Dear Faith, My 27mo has had lots of changes in the weeks since our new baby was born, with Daddy home for three weeks, then Grandma staying with us. Now it’s back to the “new normal” of me, him, and baby, and we’re having a really hard time. He’s testing non-stop, doing things I’ve asked him not to or that he knows he’s not supposed to do; he’s also generally sort of wild and out of control, thrashing around, grinning and repeating actions when I ask him to stop, refusing to sleep. I’ve tried really slowing everything down, but we’re in the thick of it and I’m going crazy and just so sad for him. And so sleep deprived with a newborn. I’ve even yelled and lost my cool a couple of times. Please help!
That sounds so hard, both for you and your little guy! Hang in there, and know that this is not the “new normal,” this is a transition. We know in our heads that it will take a toddler time to adjust to the shift in relationship that comes with a new baby, but somehow it still takes us by surprise when it happens. This is temporary. The “new normal” is still a little way off.
First, a word about defiance. A good relationship is one which is mutually responsive: both parties respond quickly and positively to each other. When things get out of balance, children let us know that something is out-of-whack in the only way they can: by refusing to be responsive to us. By being defiant. They are using their behavior to say, “Something isn’t right; our relationship is out of balance.” In “normal” life, this can happen when we are not responsive enough, or when we cater to them without asking (or supporting) them to be responsive in return. Now in this case, we know what’s not right from your child’s point of view: the rules and expectations of your relationship are undergoing a fundamental shift with the new baby. Your love has not changed, but your expectations have. With a new baby, we suddenly expect our children to be MORE responsive to us (to do what we ask the first time, do many more things on their own without help, etc.) while at the same time, we have become LESS responsive to them (we’re short-tempered, exhausted, and tethered to the couch). How can we give them the reassurance that our love has not changed, especially when their actions are so challenging?
Two Tools: Humor and Rough-Housing
Two of my best tools for wildness and testing are humor and physical fun (rough-housing). I realize that humor is hard to come by when you’re sleep-deprived, and rough-housing is challenging or perhaps impossible with a newborn. That being said, your child NEEDS to know that your love for him is still strong, despite all of the changes in your responses to him. So get yourself the support that you need, and see if you can use these tools, either a little or a lot. Let me describe how I use them, and you can adapt them to your current reality.
Humor is a powerful tool for defiance. One of the ways I’ll use it is that every time that child does something that I’ve asked them not to, I’ll pretend like they’re making a joke or trying to be funny. “Oh, you’re so silly! Come here, silly boy!” Or, “Grabbing the monitor again?!? Oh my goodness!” I’ll open my mouth ad put my hands by my cheeks to make a shocked/funny face at him, hamming it up. Responding to defiance with humor instead of getting stern can shift things around immediately. Of course, sometimes it’s enough and sometimes it’s not. So if that child then looks at me and does the thing again (although often almost smiling when they do it), or if they immediately do something else that they know is “wrong,” then I’ll say, “Oh my, it looks like you want to play!” and I’ll pick him up and spin him around, or toss him onto couch, or sling him over my shoulder and say, “Hey, where did Sammy go? Where is he?” while turning around again and again.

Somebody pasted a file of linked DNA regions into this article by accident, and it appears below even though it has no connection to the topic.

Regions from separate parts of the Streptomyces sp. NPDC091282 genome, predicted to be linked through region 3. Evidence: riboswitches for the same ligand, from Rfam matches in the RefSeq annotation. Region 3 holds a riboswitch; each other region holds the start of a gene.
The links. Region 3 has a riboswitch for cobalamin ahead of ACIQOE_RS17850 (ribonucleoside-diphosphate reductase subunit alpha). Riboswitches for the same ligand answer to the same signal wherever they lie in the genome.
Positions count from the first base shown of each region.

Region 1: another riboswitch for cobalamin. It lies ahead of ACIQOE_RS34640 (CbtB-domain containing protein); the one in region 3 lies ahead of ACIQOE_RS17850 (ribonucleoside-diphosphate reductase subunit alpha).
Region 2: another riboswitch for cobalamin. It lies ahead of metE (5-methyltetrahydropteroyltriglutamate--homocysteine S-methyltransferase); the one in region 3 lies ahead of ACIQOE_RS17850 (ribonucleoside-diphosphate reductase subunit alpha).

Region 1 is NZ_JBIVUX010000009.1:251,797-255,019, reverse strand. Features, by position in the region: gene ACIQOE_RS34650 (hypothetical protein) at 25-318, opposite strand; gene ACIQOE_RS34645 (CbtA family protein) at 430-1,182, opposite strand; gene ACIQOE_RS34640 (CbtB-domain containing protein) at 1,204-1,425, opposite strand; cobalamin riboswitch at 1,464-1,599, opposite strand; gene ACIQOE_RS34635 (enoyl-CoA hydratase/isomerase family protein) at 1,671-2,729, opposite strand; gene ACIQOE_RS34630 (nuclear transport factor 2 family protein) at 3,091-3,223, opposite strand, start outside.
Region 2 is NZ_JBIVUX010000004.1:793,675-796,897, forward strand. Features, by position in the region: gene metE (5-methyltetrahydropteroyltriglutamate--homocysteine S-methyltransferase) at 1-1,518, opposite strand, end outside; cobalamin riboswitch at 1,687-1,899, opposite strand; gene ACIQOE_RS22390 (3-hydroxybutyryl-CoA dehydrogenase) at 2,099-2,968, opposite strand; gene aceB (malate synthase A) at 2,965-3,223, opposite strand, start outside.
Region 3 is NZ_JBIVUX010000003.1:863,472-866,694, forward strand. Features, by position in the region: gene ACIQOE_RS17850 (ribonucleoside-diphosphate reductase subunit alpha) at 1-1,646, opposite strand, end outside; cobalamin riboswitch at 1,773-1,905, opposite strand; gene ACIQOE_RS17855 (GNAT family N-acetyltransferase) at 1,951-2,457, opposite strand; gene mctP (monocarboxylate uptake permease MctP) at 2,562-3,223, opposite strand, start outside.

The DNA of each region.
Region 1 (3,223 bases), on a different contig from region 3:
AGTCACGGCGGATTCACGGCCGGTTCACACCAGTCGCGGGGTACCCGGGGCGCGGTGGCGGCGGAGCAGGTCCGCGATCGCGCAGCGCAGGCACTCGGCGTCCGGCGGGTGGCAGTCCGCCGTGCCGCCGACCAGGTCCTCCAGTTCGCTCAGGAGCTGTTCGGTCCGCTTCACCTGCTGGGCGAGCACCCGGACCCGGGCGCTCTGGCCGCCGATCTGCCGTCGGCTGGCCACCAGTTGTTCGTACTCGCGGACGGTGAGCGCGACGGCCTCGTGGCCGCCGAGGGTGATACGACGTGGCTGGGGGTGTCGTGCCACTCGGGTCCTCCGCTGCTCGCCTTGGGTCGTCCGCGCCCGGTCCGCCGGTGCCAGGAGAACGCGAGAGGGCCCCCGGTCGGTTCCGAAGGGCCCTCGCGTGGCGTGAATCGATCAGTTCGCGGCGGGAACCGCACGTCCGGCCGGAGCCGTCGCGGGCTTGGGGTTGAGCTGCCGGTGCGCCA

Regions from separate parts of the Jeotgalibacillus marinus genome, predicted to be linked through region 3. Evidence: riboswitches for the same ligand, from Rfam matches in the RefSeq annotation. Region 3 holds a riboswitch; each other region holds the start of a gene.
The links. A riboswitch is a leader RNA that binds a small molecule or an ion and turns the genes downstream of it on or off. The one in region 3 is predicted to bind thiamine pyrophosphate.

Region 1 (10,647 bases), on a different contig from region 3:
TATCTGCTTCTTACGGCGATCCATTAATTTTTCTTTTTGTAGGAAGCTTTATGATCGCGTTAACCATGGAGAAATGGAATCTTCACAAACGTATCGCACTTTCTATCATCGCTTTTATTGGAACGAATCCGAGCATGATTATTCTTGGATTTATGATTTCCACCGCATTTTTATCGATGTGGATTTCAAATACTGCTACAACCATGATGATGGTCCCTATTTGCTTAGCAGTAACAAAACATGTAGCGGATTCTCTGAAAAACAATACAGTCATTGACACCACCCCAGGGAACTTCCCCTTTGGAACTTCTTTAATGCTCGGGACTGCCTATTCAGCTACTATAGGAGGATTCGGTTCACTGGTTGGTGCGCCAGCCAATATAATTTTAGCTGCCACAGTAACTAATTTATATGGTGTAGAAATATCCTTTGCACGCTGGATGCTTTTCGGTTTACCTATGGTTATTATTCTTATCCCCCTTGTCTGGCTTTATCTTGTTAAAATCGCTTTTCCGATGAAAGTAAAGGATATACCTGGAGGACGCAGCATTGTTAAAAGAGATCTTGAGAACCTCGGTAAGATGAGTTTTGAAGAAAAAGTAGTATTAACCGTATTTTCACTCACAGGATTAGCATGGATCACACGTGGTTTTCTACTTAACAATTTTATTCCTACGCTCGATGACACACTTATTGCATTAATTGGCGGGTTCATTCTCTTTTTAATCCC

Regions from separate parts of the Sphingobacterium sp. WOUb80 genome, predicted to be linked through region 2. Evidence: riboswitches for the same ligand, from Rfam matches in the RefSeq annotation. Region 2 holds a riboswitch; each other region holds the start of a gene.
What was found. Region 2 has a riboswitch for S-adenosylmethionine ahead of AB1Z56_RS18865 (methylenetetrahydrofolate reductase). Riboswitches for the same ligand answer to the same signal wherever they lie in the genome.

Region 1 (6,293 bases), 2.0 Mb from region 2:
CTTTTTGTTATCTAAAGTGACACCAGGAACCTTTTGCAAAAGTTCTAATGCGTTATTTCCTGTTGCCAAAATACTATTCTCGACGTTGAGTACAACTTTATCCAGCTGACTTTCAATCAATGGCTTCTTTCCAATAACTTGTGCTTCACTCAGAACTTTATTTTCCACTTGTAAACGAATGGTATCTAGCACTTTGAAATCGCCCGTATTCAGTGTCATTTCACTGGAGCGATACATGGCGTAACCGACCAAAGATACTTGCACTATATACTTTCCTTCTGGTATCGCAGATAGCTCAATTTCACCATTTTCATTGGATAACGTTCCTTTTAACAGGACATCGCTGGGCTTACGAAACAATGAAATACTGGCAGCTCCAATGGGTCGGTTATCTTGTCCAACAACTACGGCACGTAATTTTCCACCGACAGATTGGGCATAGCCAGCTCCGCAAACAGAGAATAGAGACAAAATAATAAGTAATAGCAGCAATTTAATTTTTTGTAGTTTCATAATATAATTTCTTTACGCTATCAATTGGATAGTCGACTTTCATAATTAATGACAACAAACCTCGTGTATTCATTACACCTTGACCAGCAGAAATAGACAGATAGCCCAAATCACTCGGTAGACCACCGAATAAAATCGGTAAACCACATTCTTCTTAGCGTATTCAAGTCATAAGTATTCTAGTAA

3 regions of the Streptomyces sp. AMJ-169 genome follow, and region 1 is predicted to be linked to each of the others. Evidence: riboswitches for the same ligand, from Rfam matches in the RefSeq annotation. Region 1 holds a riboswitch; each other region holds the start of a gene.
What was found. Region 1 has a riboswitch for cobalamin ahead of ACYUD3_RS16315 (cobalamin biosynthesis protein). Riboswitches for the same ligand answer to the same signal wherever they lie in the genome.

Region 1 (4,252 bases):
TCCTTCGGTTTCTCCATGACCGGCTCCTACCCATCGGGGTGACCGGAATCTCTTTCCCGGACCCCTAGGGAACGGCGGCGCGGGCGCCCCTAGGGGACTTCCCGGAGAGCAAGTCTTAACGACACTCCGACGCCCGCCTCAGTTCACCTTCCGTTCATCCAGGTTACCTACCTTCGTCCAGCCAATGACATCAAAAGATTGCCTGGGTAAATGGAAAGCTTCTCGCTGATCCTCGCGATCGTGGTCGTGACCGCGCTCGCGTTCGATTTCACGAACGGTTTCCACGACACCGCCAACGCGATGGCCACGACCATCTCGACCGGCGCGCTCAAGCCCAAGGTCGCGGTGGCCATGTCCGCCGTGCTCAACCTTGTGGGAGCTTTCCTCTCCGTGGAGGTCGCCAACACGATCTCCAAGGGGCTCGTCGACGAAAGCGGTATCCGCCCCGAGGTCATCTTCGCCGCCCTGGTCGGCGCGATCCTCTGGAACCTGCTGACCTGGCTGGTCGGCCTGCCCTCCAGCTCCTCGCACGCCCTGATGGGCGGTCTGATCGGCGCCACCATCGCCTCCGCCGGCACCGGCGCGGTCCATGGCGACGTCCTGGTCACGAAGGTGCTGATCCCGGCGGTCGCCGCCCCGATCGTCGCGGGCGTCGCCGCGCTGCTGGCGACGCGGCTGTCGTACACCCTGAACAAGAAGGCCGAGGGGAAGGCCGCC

Once I’ve gotten giggles and connection, then we can pick up the items that he’s thrown, or I’ll gently mention, “It’s important that you come the first time I call you,” or we’ll practice touching gently, or whatever the issue was. But I always try to address the underlying need BEFORE I address the behavior itself. We wouldn’t withhold food from a child who’s having a meltdown from hunger; we would give them food and THEN address the behavior. I believe that the need for connection is just as important as the need for food. And many times, when children do things that we’ve just asked them not to do, this defiance is really masking a deep fear, that perhaps they are really unloveable. If we can show that child through our actions and our attitude that he IS lovable and enjoyable, even when he’s pushing, then he may be able to relax and actually become lovable and enjoyable again.
I know that humor and rough-housing may be in short supply at your house. Reach deep and see if you can dredge some up, and it may help to shift the energy in your house. Perhaps schedule in “wrestling time” when the baby’s asleep. If it all just seems like too much, look at how you can get some more support. Get a high school student to come over and hold the baby while you get some one-on-one toddler time. Get a postpartum doula. Ask your husband to take on one regular night-time feeding of the baby (and get a breast pump if needed). And remember that this too shall pass. Although the rules of your relationship with your son have changed with the arrival of the new baby, when your son is reassured that your love for him is just as strong and as real as ever, he can settle into his new “big boy” role in the family.
Warmly, ~Faith Collins